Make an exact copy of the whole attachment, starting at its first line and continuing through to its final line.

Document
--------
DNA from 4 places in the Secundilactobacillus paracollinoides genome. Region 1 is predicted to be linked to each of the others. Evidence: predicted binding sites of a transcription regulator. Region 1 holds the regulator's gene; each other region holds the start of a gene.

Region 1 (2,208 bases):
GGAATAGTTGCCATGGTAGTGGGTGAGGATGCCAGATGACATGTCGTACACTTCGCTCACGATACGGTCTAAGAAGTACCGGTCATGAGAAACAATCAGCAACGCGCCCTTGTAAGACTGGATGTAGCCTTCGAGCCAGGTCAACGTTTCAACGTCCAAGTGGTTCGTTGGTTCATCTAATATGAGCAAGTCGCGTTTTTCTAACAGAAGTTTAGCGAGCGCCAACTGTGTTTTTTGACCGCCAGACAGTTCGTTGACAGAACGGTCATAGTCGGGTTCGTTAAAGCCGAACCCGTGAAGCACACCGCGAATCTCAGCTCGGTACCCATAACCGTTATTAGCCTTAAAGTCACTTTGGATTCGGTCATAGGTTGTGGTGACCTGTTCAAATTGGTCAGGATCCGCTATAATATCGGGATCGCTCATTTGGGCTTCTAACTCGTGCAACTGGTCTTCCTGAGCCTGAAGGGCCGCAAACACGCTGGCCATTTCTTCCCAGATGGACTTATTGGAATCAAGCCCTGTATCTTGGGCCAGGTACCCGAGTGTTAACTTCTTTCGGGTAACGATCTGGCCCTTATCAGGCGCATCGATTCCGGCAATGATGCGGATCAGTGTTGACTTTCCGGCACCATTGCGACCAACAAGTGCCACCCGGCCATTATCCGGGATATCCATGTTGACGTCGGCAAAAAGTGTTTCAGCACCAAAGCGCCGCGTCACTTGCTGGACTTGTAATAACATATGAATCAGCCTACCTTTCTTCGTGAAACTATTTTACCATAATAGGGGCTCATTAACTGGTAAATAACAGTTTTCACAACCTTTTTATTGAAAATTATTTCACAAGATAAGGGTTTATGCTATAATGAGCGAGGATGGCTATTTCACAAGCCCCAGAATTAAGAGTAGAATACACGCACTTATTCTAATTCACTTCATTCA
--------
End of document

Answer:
DNA from 4 places in the Secundilactobacillus paracollinoides genome. Region 1 is predicted to be linked to each of the others. Evidence: predicted binding sites of a transcription regulator. Region 1 holds the regulator's gene; each other region holds the start of a gene.

Region 1 (2,208 bases):
GGAATAGTTGCCATGGTAGTGGGTGAGGATGCCAGATGACATGTCGTACACTTCGCTCACGATACGGTCTAAGAAGTACCGGTCATGAGAAACAATCAGCAACGCGCCCTTGTAAGACTGGATGTAGCCTTCGAGCCAGGTCAACGTTTCAACGTCCAAGTGGTTCGTTGGTTCATCTAATATGAGCAAGTCGCGTTTTTCTAACAGAAGTTTAGCGAGCGCCAACTGTGTTTTTTGACCGCCAGACAGTTCGTTGACAGAACGGTCATAGTCGGGTTCGTTAAAGCCGAACCCGTGAAGCACACCGCGAATCTCAGCTCGGTACCCATAACCGTTATTAGCCTTAAAGTCACTTTGGATTCGGTCATAGGTTGTGGTGACCTGTTCAAATTGGTCAGGATCCGCTATAATATCGGGATCGCTCATTTGGGCTTCTAACTCGTGCAACTGGTCTTCCTGAGCCTGAAGGGCCGCAAACACGCTGGCCATTTCTTCCCAGATGGACTTATTGGAATCAAGCCCTGTATCTTGGGCCAGGTACCCGAGTGTTAACTTCTTTCGGGTAACGATCTGGCCCTTATCAGGCGCATCGATTCCGGCAATGATGCGGATCAGTGTTGACTTTCCGGCACCATTGCGACCAACAAGTGCCACCCGGCCATTATCCGGGATATCCATGTTGACGTCGGCAAAAAGTGTTTCAGCACCAAAGCGCCGCGTCACTTGCTGGACTTGTAATAACATATGAATCAGCCTACCTTTCTTCGTGAAACTATTTTACCATAATAGGGGCTCATTAACTGGTAAATAACAGTTTTCACAACCTTTTTATTGAAAATTATTTCACAAGATAAGGGTTTATGCTATAATGAGCGAGGATGGCTATTTCACAAGCCCCAGAATTAAGAGTAGAATACACGCACTTATTCTAATTCACTTCATTCA